Sunday, June 14, 2015

Who you callin' rational?

No rational person would stand in the rain (and not some namby-pamby sweet little trickle of rain either, mind you, this was more along the lines of a gentle monsoon) for more than 90 minutes waiting for a race of any kind.

In related news, I spent my morning in the company of completely irrational women.

Today was the Esprit de She women's sprint triathlon. It was a little bittersweet for our tribe, because team-mate Linda is out for the season with an injury. After training together in one capacity or other over the years, having one of our number on the sidelines just makes everything feel a bit off. But it also motivates us forward, to do our best for those who - for the moment - cannot.

Before we even got our transition areas set up, the skies opened. We shed our outer layers and just wandered around in our tri suits ... which would end up wet, anyway, but we got soaked far earlier than we wanted to.

We were pruney before we even approached the start line.

As we stood, huddling under an umbrella, we remarked to one another how days like this is when the cream rises to the top.
Pam, Di and I, crammed under my little green umbrella.

Most people, faced with the challenges of this morning, would roll over and go back to bed. Not us; no, we headed out, ever mindful of the forecast, and approached the start line.

On days like this, only the strong even bother to start. You have to be some sort of crazy, tenacious lunatic with a heart full of hope to stand, rain-soaked, waiting for anything ... but especially to waiting for somewhere in the neighborhood of two hours of sweat-swear-word-producing activity. And yet, here we were. 

Race time rolled around, and we divided into our respective waves. Our tribe has a sort of unwritten rule; even if you start together, generally speaking, your race is your race. So we were all off on our own journeys, starting with a half mile in the water. 

While the rain continued to fall, in case you'd forgotten

After the swim (which was pretty awesome; I was faster this year than ever before), it was time to hop on the bike. Somewhere in about the last quarter of my 13-mile bike ride, I thought to myself, "experiences like this are where goals are reached or abandoned." And I think I was right about that. I was a little pokey here, but on the wet pavement and with a front brake that wasn't quite functioning optimally, I was happy to finish only a few minutes behind last year's time.

Finally, it was time for the run. Finally. By now, it was good and steamy outside, and the rain was done. My legs had just about nothing left in them, but ever forward I pressed on. So. Tired. I had to walk more than I would've liked, but in truth, today was all about conquering the elements. Everything else? That's gravy. 

Mmmm ... gravy ...

Eventually, we all made it to the finish line. Pam earned herself a new PR. Diane finished her very first triathlon. Megan crushed her PR by 23 minutes. And me? Well, I shaved time off my swim and took a little more time with everything else. But I sure do look cute.

Four ridiculous, irrational women, whom I love beyond measure.
Pam, me, Diane and Megan ... my gorgeous triathlete tribe.

Friday, June 12, 2015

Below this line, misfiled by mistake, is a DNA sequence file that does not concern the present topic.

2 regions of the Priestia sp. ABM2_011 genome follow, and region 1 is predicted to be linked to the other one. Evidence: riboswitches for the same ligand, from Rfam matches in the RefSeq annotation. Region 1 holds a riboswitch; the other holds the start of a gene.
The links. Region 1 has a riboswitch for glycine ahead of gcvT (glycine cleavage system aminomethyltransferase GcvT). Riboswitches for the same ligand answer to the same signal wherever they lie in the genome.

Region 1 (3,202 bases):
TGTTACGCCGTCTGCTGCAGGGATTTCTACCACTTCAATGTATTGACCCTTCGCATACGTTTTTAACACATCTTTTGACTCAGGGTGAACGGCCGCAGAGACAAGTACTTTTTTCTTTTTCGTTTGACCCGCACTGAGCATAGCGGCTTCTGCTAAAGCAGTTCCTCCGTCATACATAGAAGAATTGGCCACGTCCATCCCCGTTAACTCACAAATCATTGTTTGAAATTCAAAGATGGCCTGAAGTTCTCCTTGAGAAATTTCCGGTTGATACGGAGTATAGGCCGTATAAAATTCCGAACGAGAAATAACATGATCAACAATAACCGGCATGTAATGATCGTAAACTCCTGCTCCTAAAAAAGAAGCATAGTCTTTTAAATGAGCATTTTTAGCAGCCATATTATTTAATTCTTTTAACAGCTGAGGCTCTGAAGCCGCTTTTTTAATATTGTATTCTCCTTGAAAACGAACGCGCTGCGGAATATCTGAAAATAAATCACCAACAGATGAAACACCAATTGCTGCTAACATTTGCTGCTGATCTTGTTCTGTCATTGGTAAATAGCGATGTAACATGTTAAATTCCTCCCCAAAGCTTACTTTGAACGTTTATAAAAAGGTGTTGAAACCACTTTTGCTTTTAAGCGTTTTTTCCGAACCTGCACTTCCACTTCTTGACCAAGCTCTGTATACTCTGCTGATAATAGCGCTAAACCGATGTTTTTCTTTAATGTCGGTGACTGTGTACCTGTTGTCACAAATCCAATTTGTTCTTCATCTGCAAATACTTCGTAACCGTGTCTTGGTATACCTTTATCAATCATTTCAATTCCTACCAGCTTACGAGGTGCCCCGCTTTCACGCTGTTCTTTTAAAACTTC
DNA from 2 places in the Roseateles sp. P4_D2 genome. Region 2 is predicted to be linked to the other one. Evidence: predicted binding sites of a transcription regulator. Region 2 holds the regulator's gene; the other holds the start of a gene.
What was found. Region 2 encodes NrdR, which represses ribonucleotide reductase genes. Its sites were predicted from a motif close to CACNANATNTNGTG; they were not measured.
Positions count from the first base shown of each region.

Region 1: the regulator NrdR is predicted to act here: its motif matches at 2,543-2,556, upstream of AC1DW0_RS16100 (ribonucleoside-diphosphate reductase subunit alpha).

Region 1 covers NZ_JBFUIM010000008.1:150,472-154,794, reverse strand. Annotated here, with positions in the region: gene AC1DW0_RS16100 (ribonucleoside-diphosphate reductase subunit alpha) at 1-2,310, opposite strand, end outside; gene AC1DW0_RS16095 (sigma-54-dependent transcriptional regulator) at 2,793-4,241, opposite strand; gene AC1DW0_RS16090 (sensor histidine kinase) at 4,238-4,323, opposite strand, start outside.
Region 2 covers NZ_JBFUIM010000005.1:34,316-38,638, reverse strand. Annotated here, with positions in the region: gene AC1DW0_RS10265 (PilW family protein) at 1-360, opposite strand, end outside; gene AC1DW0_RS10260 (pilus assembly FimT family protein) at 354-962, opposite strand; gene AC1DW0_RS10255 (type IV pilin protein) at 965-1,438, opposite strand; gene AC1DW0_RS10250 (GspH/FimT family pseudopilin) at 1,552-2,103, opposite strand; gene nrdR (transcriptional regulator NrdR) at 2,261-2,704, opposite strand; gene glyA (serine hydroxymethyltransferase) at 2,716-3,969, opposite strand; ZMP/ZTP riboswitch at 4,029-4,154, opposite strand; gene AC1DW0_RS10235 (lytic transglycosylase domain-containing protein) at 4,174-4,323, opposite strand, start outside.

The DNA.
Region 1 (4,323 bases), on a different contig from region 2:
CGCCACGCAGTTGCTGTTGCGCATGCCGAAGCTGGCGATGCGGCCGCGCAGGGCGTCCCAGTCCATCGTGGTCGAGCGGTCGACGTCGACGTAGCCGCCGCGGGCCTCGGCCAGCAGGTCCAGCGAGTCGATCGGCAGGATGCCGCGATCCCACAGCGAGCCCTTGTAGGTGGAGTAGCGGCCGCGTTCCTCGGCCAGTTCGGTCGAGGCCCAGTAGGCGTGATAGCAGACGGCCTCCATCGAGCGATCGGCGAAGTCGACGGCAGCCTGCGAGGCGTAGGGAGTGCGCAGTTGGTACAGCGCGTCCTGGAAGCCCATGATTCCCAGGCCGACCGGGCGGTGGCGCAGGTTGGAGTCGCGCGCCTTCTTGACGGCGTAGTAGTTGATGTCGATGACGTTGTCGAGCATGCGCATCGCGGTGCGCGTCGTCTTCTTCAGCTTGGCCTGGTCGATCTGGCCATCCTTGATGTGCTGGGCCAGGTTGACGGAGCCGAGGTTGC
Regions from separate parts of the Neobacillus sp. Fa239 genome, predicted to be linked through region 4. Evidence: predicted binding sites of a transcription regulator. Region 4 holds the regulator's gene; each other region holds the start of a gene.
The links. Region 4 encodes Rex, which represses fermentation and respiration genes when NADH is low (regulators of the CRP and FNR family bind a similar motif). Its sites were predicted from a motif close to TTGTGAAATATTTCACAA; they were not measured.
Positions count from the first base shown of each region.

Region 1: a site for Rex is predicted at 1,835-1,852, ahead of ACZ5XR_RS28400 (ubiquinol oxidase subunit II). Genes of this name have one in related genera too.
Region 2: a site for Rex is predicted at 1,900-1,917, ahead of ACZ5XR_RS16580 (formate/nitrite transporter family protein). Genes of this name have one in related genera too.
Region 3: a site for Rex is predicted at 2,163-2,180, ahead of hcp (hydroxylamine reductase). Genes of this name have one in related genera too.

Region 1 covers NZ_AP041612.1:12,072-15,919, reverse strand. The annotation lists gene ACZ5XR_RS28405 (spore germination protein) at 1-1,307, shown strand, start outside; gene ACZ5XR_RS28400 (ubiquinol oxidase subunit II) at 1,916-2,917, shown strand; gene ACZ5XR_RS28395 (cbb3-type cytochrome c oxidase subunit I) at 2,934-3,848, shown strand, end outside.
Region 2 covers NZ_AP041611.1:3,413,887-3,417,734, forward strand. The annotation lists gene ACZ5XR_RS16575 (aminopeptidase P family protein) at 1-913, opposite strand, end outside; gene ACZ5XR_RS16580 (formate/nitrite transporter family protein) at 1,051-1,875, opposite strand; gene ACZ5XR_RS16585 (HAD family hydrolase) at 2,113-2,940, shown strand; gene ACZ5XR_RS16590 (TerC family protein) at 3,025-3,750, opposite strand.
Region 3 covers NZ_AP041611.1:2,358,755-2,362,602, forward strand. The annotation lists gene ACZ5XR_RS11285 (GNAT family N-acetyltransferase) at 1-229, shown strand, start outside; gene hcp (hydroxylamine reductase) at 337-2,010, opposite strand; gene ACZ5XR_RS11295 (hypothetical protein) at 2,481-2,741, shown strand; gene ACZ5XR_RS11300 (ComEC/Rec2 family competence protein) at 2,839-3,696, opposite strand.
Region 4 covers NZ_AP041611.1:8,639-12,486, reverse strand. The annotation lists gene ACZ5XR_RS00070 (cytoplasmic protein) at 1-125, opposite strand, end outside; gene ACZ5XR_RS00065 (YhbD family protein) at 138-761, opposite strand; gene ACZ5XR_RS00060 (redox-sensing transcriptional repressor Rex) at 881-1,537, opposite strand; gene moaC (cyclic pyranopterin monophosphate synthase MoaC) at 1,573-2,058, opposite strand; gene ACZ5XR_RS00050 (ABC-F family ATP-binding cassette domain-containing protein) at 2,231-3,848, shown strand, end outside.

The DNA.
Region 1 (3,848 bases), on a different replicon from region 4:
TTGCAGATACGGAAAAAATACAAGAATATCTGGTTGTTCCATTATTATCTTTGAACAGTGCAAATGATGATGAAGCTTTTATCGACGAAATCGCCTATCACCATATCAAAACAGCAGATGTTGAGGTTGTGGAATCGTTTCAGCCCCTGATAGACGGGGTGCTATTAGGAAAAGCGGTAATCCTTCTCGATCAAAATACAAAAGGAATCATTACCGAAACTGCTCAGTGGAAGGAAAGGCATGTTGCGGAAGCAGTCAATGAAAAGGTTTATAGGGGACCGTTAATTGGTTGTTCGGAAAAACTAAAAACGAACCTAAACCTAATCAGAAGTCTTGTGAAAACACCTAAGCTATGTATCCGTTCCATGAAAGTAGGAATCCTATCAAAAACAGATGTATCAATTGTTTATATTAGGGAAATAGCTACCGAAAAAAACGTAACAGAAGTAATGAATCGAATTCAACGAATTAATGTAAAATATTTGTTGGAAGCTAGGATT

I'm an athlete

For years now, I've split us up into two groups. Real runners, then people like me. Real cyclists, then people like me. Real swimmers, then people like me. Real triathletes, then people like me.

This, I've learned, is a massive load of crap.

It may take me more time to complete athletic endeavors, but right now, in this moment, I am an athlete. I step up to the start line. I cross it. And the finish line? Yeah, I cross that sucker, too. Time and time again. Because I'm an athlete.

Last Saturday, I was down in Hudson, IL to participate in the Tri-Shark Classic sprint tri. One of my great, athletic friends (I'll call him Biff, because I do) was the co-race director, and that was reason enough for me to show up. (Reason No. 2? He wears a kilt.) Anyhoo, it was me, and about 599 "real" athletes.

Any rational person would be intimidated, but I'm not all that rational.

Just before getting into the water, Biff came up to me and said, "I see you got her game face on." And yeah, I suppose I have one of those; I get really serious before a race starts. There are a few vital things going through my mind.

At the starting line, I become a little overwhelmed by what we have in common - we, the athletes. We stand there together with identical potential. We've not yet begun to race, and we all know that in truth, we are only racing against ourselves. Our beautiful sameness in those pre-race moments can be pretty overwhelming for me emotionally, but that's mostly because most athletes treat others like ... well ... athletes. They don't know that I'm gonna fight for my near-last-place finish, and if they did know, they wouldn't care. Because athletes - true athletes - celebrate achievement, no matter what it looks like.

Saturday's race was so good for my soul. It was the first time I've ever done a tri without a member of my tribe out on the course with me, but Biff and Amanda just filled my soul with love and encouragement. Biff was waiting on the dock as I came out of the water, and I cannot find the words to say how incredibly cool it was to have someone supporting me like that. Through the bike and the run, I knew I had support, and it inspired me to move forward.

Was I as fast as I wanted to be? Nah. But I made my way to the start line, I got my body through each of the disciplines, and I crossed the finish line.

I trained for it. I worked hard for it.